Kids’ Share 2018: Report on Federal Expenditures on Children through 2017 and Future Projections. Urban Institute. Julia B. Isaacs et al. July 18, 2018
Public spending on children aims to support their healthy development, helping them fulfill their human potential. As such, federal spending on children is an investment in the nation’s future. To inform policymakers, children’s advocates, and the general public about how public funds are spent on children, this 12th edition of the annual Kids’ Share report provides an updated analysis of federal expenditures on children from 1960 to 2017. It also projects federal expenditures on children through 2028 to give a sense of how budget priorities may unfold absent changes to current law. [Note: contains copyrighted material].
[PDF format, 68 pages].
The Nature of Work and the Social Safety Net. Urban Institute. Pamela J. Loprest, Demetra Smith Nightingale. July 23, 2018
Work is at the core of the American dream, bringing to people the promise of income, dignity, and security. The US social safety net has historically reinforced this work ethic, premised on employer-provided benefits in combination with public programs, policies, and workplace laws and regulations.
Yet shifts in the economy and the nature of work have created challenges for the social safety net. There is growing concern that the safety net is increasingly at odds with current and future labor market realities. This report examines these changes, discusses the implications for the social safety net, and offers potential policy solutions. [Note: contains copyrighted material].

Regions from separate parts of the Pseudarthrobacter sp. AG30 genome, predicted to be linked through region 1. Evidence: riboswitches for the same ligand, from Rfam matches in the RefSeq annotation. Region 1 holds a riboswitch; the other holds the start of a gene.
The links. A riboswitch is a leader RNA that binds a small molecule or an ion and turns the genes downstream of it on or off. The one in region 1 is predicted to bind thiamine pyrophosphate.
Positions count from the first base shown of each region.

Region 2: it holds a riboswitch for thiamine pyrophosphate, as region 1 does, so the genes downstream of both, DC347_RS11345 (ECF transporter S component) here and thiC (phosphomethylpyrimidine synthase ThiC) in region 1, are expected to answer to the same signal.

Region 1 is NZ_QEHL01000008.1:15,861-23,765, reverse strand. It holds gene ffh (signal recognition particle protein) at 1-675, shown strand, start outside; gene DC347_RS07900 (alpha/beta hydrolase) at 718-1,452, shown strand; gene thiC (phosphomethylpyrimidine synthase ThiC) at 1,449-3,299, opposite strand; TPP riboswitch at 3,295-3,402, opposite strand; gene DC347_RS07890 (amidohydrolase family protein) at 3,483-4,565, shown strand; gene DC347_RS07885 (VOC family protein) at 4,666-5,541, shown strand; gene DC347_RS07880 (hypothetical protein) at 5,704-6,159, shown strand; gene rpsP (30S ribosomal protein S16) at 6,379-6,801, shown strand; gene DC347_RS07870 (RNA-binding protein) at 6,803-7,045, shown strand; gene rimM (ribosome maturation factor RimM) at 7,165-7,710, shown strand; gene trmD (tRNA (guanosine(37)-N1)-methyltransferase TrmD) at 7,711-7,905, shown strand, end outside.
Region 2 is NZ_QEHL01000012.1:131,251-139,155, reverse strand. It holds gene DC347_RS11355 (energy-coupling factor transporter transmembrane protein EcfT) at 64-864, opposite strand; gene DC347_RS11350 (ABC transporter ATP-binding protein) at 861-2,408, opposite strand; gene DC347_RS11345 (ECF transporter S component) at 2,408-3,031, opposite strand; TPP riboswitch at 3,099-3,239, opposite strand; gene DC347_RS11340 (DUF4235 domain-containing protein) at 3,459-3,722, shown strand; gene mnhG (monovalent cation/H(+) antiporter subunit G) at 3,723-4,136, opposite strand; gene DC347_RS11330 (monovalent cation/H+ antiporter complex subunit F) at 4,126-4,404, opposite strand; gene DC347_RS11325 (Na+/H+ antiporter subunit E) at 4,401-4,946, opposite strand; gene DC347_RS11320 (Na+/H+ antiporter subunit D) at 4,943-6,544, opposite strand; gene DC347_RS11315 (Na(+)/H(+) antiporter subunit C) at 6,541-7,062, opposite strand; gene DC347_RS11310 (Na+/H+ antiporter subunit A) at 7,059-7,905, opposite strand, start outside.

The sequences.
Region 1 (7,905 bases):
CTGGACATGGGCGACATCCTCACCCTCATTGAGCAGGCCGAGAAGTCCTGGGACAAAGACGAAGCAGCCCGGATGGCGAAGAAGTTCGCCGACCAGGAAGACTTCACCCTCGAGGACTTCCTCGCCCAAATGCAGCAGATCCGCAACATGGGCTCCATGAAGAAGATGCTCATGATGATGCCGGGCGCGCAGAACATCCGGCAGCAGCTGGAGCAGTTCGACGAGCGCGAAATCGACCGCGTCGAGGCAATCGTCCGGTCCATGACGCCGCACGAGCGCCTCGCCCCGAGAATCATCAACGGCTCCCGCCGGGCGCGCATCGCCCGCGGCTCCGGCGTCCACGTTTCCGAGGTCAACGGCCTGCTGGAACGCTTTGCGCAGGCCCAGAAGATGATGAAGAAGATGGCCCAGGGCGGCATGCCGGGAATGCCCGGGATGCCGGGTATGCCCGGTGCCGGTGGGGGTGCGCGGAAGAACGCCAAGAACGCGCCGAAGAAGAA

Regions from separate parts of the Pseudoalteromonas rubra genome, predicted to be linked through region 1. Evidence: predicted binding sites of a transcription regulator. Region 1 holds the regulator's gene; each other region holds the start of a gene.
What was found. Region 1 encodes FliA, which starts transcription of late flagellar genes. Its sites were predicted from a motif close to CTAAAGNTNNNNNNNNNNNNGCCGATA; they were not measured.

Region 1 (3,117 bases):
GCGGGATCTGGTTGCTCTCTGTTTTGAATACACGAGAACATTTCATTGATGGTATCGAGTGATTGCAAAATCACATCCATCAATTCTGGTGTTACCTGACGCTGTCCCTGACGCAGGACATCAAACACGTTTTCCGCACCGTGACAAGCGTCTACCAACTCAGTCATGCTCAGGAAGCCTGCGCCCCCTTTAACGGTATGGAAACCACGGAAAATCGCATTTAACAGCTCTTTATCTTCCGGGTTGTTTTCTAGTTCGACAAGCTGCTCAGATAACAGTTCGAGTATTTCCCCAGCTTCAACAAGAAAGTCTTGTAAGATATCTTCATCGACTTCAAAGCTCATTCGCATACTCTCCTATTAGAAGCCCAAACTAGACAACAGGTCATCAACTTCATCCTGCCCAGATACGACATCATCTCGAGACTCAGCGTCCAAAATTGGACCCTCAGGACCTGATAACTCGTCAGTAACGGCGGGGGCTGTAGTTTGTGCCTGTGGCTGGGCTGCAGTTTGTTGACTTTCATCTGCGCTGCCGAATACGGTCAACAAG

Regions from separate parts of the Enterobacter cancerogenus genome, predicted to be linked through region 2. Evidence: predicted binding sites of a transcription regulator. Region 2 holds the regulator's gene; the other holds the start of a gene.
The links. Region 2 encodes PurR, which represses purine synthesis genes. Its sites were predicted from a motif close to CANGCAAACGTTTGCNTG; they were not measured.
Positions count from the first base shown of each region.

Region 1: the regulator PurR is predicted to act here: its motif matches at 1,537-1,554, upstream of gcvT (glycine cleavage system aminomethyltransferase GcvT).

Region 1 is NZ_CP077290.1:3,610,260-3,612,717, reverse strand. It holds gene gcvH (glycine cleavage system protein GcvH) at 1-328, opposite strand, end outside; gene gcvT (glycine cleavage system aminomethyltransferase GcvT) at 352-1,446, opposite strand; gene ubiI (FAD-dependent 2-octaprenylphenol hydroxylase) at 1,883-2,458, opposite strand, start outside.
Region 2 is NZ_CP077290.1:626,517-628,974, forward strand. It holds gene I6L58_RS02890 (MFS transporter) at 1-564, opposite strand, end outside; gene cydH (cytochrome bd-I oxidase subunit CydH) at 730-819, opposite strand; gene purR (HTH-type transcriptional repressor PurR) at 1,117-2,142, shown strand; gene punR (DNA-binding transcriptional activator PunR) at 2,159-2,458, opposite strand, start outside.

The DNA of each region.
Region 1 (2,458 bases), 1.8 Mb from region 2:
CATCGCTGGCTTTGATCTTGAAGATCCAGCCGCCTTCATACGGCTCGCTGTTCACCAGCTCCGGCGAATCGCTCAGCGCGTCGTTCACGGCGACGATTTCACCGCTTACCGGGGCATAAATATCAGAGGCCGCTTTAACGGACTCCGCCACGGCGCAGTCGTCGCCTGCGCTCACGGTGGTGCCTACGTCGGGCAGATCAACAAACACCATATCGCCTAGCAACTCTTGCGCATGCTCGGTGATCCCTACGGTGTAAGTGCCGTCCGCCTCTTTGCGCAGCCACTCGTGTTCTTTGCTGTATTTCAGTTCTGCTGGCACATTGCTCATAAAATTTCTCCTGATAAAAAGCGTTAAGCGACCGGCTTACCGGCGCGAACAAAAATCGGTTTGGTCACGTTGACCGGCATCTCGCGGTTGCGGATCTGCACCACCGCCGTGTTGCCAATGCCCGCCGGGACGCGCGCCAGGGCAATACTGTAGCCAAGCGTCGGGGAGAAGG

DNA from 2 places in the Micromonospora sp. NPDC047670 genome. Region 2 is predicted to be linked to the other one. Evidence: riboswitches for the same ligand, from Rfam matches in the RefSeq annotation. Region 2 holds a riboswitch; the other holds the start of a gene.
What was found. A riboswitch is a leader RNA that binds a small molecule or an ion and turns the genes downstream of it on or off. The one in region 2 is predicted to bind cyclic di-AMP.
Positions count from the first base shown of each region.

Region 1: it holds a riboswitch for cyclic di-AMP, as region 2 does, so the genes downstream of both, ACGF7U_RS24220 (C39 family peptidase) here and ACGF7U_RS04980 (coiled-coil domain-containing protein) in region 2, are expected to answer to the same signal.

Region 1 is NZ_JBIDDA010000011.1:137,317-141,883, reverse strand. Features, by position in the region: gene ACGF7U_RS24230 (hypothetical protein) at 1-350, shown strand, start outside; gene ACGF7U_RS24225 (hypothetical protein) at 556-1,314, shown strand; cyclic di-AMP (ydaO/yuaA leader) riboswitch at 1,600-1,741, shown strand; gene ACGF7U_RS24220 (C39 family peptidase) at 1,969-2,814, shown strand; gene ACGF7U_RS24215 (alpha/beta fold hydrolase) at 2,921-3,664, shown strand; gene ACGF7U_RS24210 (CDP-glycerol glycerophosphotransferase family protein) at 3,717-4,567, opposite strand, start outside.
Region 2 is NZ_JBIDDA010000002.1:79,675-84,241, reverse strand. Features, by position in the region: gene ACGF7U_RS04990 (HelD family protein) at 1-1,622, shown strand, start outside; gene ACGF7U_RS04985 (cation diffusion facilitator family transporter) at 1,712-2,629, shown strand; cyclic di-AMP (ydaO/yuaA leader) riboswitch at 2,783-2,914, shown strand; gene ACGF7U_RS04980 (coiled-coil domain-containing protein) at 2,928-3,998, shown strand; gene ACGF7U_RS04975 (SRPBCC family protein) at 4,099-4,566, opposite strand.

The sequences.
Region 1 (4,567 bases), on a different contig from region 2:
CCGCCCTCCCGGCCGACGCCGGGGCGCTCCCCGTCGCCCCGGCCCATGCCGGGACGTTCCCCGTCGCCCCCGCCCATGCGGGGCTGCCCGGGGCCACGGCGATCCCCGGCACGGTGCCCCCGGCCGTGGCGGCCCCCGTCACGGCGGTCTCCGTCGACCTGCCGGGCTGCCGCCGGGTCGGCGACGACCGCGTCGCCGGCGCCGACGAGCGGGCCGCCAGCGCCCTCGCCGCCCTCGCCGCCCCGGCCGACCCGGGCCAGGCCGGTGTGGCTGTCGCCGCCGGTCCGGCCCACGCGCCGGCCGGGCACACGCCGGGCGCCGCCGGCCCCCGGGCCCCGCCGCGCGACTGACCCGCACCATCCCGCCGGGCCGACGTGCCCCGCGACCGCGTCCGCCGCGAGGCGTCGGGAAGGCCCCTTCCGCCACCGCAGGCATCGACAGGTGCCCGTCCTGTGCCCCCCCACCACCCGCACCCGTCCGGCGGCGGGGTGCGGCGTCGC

[PDF format, 19 pages].
A Targeted Minimum Benefit Plan: A New Proposal to Reduce Poverty among Older Social Security Recipients. Urban Institute. Pamela Herd et al. April 2, 2018
In light of concerns about Social Security costs and benefit adequacy, we propose an effective and relatively inexpensive targeted program to provide a minimally adequate floor to old-age income through the program. This minimum benefit plan would provide a cost-effective method for reducing elder poverty to low levels. A key element is that the benefit would not count toward other social programs’ income eligibility thresholds. Other aspects include an income-tested benefit that would bring beneficiaries to the poverty threshold; application by filing of a 1040 income tax return; and setting of benefit levels and distribution through the Social Security Administration. [Note: contains copyrighted material].
[PDF format, 17 pages].
Safety Net Investments in Children. Brookings Institution. Hilary W. Hoynes and Diane Whitmore Schanzenbach. March 8, 2018
In this paper, the authors examine what groups of children are served by core childhood social safety net programs—including Medicaid, EITC, CTC, SNAP, and AFDC/TANF—and how they have changed over time. They find that virtually all gains in spending on the social safety net for children since 1990 have gone to families with earnings, and to families with income above the poverty line. These trends are the result of welfare reform and the expansion of in-work tax credits. The authors review the available research and find that access to safety net programs during childhood improves outcomes for children and society over the long run. This evidence suggests that the recent changes to the social safety net may have lasting negative impacts on the poorest children. [Note: contains copyrighted material].